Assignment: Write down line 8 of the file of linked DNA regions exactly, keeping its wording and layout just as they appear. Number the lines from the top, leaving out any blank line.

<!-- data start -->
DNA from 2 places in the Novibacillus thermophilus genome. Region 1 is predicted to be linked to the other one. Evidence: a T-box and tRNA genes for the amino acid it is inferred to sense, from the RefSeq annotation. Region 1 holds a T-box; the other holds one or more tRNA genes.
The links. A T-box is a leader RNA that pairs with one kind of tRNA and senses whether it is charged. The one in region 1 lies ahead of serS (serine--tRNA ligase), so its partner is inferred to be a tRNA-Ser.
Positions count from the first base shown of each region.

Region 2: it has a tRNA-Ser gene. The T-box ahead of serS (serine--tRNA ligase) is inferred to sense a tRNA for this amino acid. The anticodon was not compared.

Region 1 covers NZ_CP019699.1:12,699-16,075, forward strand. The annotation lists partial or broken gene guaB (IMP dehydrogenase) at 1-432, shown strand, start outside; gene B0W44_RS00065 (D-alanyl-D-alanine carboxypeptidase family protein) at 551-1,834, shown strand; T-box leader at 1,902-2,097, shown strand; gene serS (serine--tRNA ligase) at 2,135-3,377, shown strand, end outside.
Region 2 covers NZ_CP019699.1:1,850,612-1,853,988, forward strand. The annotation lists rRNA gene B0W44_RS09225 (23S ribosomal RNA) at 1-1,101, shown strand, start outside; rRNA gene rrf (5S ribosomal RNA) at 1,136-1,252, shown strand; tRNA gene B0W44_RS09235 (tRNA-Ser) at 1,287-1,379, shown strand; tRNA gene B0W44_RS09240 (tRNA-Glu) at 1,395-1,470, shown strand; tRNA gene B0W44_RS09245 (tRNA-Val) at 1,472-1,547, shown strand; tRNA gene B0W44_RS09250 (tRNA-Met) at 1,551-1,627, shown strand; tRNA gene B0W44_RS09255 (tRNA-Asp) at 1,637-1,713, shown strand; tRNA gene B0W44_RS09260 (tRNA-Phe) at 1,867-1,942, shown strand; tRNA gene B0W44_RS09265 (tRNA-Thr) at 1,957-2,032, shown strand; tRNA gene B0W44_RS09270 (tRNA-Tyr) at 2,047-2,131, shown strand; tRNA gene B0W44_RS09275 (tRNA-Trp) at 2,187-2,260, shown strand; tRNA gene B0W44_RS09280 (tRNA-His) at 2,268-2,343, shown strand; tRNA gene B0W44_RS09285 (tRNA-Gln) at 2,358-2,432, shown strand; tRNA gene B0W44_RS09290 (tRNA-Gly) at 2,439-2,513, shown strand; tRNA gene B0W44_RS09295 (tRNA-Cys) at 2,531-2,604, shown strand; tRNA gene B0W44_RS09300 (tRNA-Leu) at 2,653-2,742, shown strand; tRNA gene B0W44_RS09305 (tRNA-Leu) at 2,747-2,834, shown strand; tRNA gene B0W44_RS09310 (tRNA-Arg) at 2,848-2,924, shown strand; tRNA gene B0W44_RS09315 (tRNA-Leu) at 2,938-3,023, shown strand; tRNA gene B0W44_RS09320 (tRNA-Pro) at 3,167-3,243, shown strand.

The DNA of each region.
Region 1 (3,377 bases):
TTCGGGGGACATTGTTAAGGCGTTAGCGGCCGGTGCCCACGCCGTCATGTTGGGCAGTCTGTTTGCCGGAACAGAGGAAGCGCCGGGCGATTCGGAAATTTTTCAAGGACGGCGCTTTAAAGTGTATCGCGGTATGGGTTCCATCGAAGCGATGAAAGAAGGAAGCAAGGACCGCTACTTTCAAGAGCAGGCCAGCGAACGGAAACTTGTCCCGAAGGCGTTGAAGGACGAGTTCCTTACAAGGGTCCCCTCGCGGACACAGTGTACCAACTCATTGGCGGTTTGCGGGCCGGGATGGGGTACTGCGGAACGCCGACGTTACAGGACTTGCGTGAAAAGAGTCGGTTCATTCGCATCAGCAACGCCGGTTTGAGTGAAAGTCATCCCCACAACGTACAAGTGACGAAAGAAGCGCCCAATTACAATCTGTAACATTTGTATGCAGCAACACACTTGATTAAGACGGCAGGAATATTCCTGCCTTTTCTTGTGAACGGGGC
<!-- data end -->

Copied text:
Region 1 (3,377 bases):